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US Trade With Mexico Is a Complicated Issue


A transport truck displaying California and Mexico license plates is parked on a street in Otay Mesa, California, Jan. 27, 2017.

Despite what he called a friendly discussion with Mexico's president Friday, President Donald Trump doubled down on his attacks against the imbalance in U.S.-Mexico trade.

In a tweet Friday before his hourlong telephone conversation with Mexico's President Enrique Pena Nieto, Trump said: “Mexico has taken advantage of the U.S. for long enough. Massive trade deficits & little help on the very weak border, must change, NOW!”

But it turns out trade with Mexico may not be as lopsided as Trump would have Americans believe. Bilateral trade in goods and services between the two countries was indeed massive, estimated at $583 billion in 2015. Of that, the office of the United States Trade Representative (USTR) reports total U.S. exports to Mexico amounted to $267 billion, while Mexican imports to the United States were $316 billion — leaving the U.S. with a $49.2 billion trade deficit.

New trucks are transported across the the border into the United States from Mexico at a federal facility in Otay Mesa, California, Jan. 27, 2017.
New trucks are transported across the the border into the United States from Mexico at a federal facility in Otay Mesa, California, Jan. 27, 2017.

Numbers can be tricky

On closer examination, that's not the entire story. In the category of professional services, the U.S. may actually have the upper hand. Total trade in services between the two countries was $52.4 billion in 2015, with the U.S. exporting $30.8 billion in services and taking in $21.6 billion from Mexico. That means the U.S. actually enjoyed a service trade surplus of $9.2 billion. The top service categories include travel, transportation and computer software.

Mexico is the third-largest supplier of goods bound for the U.S., but it's also the United States' second largest export market, supporting an estimated 1.1 million jobs in the U.S. Since signing NAFTA (the North Ametrican Free Trade Agreement) in 1994, U.S. exports to Mexico have risen 468 percent, accounting for nearly 16 percent of overall U.S. exports.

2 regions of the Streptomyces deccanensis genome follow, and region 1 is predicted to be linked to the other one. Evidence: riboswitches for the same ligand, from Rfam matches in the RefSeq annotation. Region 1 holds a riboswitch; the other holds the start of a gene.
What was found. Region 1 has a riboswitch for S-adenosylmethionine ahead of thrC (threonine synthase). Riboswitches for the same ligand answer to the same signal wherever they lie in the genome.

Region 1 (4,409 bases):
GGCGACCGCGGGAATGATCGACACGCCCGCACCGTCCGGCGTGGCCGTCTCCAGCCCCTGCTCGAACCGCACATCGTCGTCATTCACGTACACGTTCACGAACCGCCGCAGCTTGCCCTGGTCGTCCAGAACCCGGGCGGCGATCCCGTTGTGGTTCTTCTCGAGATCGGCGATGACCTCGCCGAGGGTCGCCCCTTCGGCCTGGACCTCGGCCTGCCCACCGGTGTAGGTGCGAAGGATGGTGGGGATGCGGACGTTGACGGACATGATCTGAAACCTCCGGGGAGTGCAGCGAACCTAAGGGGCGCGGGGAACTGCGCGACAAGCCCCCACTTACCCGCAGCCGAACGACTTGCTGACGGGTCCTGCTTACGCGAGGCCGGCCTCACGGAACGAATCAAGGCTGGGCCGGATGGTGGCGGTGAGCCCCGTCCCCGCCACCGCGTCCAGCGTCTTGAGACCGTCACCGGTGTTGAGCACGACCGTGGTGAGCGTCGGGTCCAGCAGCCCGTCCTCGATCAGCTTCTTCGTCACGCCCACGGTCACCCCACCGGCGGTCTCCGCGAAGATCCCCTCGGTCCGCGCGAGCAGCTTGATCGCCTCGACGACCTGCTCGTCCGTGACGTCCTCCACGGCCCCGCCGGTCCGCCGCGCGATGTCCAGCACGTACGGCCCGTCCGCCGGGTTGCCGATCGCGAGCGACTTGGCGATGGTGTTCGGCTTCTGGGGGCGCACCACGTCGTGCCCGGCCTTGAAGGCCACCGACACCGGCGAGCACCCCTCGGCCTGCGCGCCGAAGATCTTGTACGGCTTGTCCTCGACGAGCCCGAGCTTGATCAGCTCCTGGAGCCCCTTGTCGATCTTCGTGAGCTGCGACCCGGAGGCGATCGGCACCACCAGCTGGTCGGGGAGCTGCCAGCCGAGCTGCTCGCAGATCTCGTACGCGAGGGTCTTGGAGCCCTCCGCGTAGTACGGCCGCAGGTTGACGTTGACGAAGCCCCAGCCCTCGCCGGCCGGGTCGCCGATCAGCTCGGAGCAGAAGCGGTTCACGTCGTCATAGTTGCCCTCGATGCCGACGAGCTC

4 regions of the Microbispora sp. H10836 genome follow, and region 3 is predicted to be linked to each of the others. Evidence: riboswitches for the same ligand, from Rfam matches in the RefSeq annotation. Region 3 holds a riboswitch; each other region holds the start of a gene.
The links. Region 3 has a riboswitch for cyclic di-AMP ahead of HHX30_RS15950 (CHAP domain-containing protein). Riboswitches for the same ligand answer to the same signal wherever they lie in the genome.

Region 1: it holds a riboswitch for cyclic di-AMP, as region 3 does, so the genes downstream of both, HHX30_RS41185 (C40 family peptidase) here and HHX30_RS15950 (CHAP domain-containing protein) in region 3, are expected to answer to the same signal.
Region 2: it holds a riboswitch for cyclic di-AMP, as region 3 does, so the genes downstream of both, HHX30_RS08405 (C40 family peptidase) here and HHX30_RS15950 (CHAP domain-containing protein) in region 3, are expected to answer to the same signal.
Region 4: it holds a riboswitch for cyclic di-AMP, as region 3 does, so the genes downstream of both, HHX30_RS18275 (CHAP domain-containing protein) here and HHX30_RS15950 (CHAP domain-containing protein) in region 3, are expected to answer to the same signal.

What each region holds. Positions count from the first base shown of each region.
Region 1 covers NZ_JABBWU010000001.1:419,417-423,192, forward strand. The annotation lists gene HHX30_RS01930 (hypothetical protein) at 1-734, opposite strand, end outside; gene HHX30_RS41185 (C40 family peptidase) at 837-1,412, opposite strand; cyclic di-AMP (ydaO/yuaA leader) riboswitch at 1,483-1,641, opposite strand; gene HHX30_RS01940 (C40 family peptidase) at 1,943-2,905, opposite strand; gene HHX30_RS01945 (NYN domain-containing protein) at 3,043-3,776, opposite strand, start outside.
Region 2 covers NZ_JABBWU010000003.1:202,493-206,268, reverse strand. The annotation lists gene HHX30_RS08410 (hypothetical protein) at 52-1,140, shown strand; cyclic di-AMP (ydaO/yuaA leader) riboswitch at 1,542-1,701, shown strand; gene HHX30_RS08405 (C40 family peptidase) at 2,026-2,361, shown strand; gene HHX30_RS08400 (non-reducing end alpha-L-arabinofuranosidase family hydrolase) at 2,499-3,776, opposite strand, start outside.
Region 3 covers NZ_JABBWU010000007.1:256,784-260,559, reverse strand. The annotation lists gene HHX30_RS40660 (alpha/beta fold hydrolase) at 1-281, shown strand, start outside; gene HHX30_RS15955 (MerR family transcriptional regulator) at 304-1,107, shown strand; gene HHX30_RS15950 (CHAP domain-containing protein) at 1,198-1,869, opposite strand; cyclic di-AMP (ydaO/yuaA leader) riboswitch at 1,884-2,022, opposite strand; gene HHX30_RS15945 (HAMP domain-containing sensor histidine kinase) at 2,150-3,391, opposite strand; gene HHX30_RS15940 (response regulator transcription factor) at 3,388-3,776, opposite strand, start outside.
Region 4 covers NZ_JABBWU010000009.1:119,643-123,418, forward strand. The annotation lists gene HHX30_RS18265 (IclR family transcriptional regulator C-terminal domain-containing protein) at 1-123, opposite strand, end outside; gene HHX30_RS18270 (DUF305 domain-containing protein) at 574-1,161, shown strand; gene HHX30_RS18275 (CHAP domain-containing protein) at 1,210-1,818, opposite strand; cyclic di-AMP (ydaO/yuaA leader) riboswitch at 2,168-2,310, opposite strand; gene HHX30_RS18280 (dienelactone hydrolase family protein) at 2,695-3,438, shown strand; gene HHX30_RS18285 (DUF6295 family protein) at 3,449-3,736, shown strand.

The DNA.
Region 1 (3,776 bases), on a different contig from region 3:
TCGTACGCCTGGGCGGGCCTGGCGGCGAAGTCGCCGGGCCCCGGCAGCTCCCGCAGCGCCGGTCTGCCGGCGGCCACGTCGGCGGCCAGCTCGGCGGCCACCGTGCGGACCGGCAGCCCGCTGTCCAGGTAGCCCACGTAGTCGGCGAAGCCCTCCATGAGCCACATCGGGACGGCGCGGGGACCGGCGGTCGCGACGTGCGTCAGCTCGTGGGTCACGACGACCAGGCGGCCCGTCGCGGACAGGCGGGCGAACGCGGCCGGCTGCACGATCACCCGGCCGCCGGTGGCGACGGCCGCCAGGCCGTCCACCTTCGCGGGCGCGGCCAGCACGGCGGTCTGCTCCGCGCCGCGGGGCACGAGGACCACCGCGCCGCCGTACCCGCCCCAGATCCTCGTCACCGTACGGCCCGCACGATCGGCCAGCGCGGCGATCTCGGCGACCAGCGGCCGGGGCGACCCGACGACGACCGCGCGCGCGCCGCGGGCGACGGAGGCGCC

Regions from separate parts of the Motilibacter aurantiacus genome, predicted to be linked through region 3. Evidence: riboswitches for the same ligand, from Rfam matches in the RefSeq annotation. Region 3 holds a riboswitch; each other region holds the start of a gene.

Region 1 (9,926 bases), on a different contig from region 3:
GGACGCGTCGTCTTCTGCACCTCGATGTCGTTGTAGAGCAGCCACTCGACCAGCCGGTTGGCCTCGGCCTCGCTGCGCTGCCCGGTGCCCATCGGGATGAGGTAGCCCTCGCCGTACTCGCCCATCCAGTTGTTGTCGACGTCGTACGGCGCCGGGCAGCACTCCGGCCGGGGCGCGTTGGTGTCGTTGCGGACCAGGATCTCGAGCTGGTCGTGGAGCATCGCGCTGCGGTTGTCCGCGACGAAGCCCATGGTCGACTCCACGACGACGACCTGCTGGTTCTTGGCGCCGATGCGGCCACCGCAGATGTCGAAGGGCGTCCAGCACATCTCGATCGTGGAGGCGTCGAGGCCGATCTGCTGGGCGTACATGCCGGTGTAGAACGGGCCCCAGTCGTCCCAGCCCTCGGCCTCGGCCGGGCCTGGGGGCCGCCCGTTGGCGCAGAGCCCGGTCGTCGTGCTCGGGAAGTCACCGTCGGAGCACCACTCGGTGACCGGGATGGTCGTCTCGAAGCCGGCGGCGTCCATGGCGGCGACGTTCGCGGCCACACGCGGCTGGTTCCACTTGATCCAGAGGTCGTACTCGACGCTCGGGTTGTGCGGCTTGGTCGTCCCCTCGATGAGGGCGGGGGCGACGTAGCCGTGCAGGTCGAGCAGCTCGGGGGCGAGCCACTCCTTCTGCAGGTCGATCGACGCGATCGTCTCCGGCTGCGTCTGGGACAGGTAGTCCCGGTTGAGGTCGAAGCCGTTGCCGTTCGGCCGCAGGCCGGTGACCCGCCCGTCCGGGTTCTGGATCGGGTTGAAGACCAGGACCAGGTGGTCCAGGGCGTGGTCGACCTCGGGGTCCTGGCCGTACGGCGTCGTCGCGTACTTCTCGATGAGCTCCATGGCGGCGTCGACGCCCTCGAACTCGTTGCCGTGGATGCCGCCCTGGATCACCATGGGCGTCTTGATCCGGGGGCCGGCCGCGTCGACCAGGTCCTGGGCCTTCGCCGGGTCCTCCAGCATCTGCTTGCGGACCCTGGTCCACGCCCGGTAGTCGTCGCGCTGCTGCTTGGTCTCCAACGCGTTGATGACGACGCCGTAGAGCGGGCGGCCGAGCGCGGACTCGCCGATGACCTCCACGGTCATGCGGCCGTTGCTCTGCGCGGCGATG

Economists say trade between the two countries also is complicated. One example — car parts: Over a five-year period, the United States imported about $340 billion worth of auto parts from Mexico. Of that, $136 billion worth of parts were exported back to Mexico, where they were used to manufacture cars that are then sold back to the United States.

People pass graffiti along the border structure in Tijuana, Mexico, Jan. 25, 2017.
People pass graffiti along the border structure in Tijuana, Mexico, Jan. 25, 2017.

Trump needs to be careful

That's one of the reasons why some trade analysts say it makes no sense to punish one of America's closest trading partners. William Galston at the Brookings Institution in Washington says Trump needs to be careful not to hurt American businesses when renegotiating established trade deals.

“Since NAFTA, U.S. automobile producers have created a continental supply chain, with Canada and Mexico providing parts and some assembly. That's an important part of the competitiveness of the U.S. auto industry. So if that relationship were to be disrupted, it could have serious consequences.”

Galston adds that disrupting that “conveyor belt” of trade is unlikely to bring back American jobs.

Mexican goods bound for the U.S. include agricultural products, such as vegetables, fruit and beer. Creating a border adjustment tax for Mexican goods, as Trump has proposed, could hurt Mexican producers, but it would also have a direct effect on American consumers, by raising prices of the Mexican products they buy.

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